The survey reported that at $2.75 a gallon, 16.5 percent of the 3,981 people surveyed would eventually purchase a more fuel efficient vehicle and 8.9 percent would drive less. If gas prices reached $3.75 a gallon, 36.4 percent would consider a more fuel efficient vehicle and 27.7 percent would drive less.

It appears that many consumers calculate transportation costs by considering it as a percentage of household expenses rather than actual cost.

Because overall incomes rose steadily during the 1990s and gas prices remained relatively stable, the percentage of income consumed at the pump remains relatively low. In 2002, the average U.S. household spent 2.9 percent of its income on gas. With high prices this year, gas is expected to consume 3.4 percent of the household budget.

The cost of gas is 5 percent of a low-income consumer's budget, but food is 20 percent. After adjusting for the normal seasonal move up in prices this year, gas would still cost about the same as it did a year ago.

What's more, U.S. gas consumption has actually picked up over the last month and some oil analysts are predicting that this spring and summer will produce higher demands for gas than ever before. So if the U.S. consumer is planning to cut back, there's little proof of it yet.

Due to our capitalistic method of business, the cost of products are often in relationship with what consumers are willing to pay. It appears that Americans do a lot of complaining about the cost of gasoline but are still buying it.

 http://www.siskiyoudaily.com/articles/2005/04/11/news/news2.txt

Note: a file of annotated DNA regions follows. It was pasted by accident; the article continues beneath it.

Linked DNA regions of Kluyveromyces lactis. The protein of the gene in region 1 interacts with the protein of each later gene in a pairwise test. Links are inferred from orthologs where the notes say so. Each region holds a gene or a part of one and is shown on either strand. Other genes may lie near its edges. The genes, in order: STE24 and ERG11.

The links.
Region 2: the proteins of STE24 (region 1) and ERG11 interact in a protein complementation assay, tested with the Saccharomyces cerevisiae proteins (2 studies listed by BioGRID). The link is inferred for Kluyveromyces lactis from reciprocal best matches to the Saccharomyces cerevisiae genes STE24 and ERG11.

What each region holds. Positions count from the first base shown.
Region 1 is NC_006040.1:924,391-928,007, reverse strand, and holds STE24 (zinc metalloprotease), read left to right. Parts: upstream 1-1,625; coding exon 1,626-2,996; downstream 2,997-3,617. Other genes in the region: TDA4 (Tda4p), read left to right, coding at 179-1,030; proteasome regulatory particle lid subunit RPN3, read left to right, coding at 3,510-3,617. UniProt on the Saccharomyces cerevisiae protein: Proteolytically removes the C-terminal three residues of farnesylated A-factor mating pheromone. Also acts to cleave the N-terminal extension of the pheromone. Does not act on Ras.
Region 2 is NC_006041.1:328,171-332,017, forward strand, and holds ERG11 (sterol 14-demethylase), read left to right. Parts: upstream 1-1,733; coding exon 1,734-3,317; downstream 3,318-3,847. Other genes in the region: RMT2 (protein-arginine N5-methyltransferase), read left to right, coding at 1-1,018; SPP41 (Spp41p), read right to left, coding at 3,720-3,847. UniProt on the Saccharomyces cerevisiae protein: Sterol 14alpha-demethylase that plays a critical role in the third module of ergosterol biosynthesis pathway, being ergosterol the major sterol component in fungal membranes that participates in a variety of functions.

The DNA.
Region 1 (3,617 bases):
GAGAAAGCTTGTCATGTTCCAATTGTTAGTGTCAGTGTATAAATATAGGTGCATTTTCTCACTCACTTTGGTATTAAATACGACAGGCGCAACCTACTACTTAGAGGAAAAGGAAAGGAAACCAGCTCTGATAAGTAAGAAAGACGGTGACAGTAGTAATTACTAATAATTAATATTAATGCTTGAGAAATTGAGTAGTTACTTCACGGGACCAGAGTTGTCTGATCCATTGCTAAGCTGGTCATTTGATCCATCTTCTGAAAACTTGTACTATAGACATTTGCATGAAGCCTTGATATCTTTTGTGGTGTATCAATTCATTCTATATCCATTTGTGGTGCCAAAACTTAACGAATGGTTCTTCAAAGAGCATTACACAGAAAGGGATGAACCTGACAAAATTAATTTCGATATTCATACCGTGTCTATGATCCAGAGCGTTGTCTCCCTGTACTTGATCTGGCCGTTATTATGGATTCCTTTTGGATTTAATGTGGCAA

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Gas prices in Wash. & Ore. reach record highs

10:06 AM PDT on Thursday, April 7, 2005

By kgw.com and AP Staff

Gas prices have reached record highs in Oregon and Washington and the cost could surpass $3 a gallon by this summer, industry officials and monitoring groups say.

The statewide average for self-serve regular unleaded in Wash. reached $2.319 a gallon Wednesday, a penny higher than the record set last year, AAA Washington reported.

"If history repeats itself, we'll be at $2.75 by the time school lets out," said Tim Hamilton, executive director of a statewide independent gasoline dealers' association. "If there's a small refinery disruption, we could go over $3."

The statewide average in Oregon was $2.33 Wednesday, compared to the previous high of $2.32, which was set on May 26, 2004, said AAA spokesman Elliott Eki.

The highest overall price in Oregon was reported in the Medford-Ashland area, at $2.476 a gallon.

"You want to feel what a buck's worth of gas feels like?" said White City resident Frank Marshall, after purchasing gas for his lawnmower at the Astro station in Medford. "It won't even start the car ... It'll start the lawnmower and only do half my lawn."

The national average Wednesday was $2.228, a further increase after breaking an all-time record last month.

Within Wash. state, average prices ranged from $2.431, in the Bellingham area to $2.20 around Bremerton.

"This is pretty early in the year to have reached the peak," said Janet Ray, AAA Washington spokeswoman for in Bellevue. "It's very probably going to keep increasing until sometime. I wish I could say when."

AAA Oregon also reported a statewide record average price, $2.33 a gallon, a penny higher than the record set in May last year. Adjusted for inflation, however, prices have been higher.

Back in Oregon, Medford resident Barbara Bransford estimated she was paying almost twice as much for a tank of gas as she paid a year ago.

"I think it stings," Bransford said.

Oregon's gas prices are the fourth highest in the nation. California has the most expensive gas at $2.48 a gallon.

After the Arab oil embargo that began in 1980, the national average price of a gallon of unleaded regular reached a high of $1.35 in 1981 $2.89 in today's dollars, according to the Federal Reserve Bank of Minneapolis' inflation calculator.

Steve O'Toole, executive director of Oregon Petroleum Association, said crude oil prices were hovering between $56 and $58 a barrel Tuesday.